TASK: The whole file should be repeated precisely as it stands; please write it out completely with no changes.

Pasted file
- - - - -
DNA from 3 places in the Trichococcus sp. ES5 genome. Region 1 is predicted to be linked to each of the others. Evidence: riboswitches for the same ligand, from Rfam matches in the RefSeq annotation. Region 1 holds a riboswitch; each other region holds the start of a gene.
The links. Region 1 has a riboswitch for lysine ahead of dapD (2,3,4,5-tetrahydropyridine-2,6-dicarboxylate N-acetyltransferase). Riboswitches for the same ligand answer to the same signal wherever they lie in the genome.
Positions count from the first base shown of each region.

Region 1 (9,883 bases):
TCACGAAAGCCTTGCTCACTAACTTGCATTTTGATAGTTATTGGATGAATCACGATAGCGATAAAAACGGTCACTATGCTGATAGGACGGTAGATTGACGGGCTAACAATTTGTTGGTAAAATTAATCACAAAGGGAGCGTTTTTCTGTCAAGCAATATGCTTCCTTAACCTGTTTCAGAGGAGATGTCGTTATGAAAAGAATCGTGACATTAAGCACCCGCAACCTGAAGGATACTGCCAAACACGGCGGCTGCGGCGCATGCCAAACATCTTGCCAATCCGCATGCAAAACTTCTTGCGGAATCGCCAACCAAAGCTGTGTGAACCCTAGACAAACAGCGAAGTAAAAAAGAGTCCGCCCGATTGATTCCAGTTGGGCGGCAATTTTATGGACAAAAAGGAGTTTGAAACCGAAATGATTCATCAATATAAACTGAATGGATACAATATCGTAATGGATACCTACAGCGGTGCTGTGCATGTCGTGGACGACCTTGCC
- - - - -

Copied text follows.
DNA from 3 places in the Trichococcus sp. ES5 genome. Region 1 is predicted to be linked to each of the others. Evidence: riboswitches for the same ligand, from Rfam matches in the RefSeq annotation. Region 1 holds a riboswitch; each other region holds the start of a gene.
The links. Region 1 has a riboswitch for lysine ahead of dapD (2,3,4,5-tetrahydropyridine-2,6-dicarboxylate N-acetyltransferase). Riboswitches for the same ligand answer to the same signal wherever they lie in the genome.
Positions count from the first base shown of each region.

Region 1 (9,883 bases):
TCACGAAAGCCTTGCTCACTAACTTGCATTTTGATAGTTATTGGATGAATCACGATAGCGATAAAAACGGTCACTATGCTGATAGGACGGTAGATTGACGGGCTAACAATTTGTTGGTAAAATTAATCACAAAGGGAGCGTTTTTCTGTCAAGCAATATGCTTCCTTAACCTGTTTCAGAGGAGATGTCGTTATGAAAAGAATCGTGACATTAAGCACCCGCAACCTGAAGGATACTGCCAAACACGGCGGCTGCGGCGCATGCCAAACATCTTGCCAATCCGCATGCAAAACTTCTTGCGGAATCGCCAACCAAAGCTGTGTGAACCCTAGACAAACAGCGAAGTAAAAAAGAGTCCGCCCGATTGATTCCAGTTGGGCGGCAATTTTATGGACAAAAAGGAGTTTGAAACCGAAATGATTCATCAATATAAACTGAATGGATACAATATCGTAATGGATACCTACAGCGGTGCTGTGCATGTCGTGGACGACCTTGCC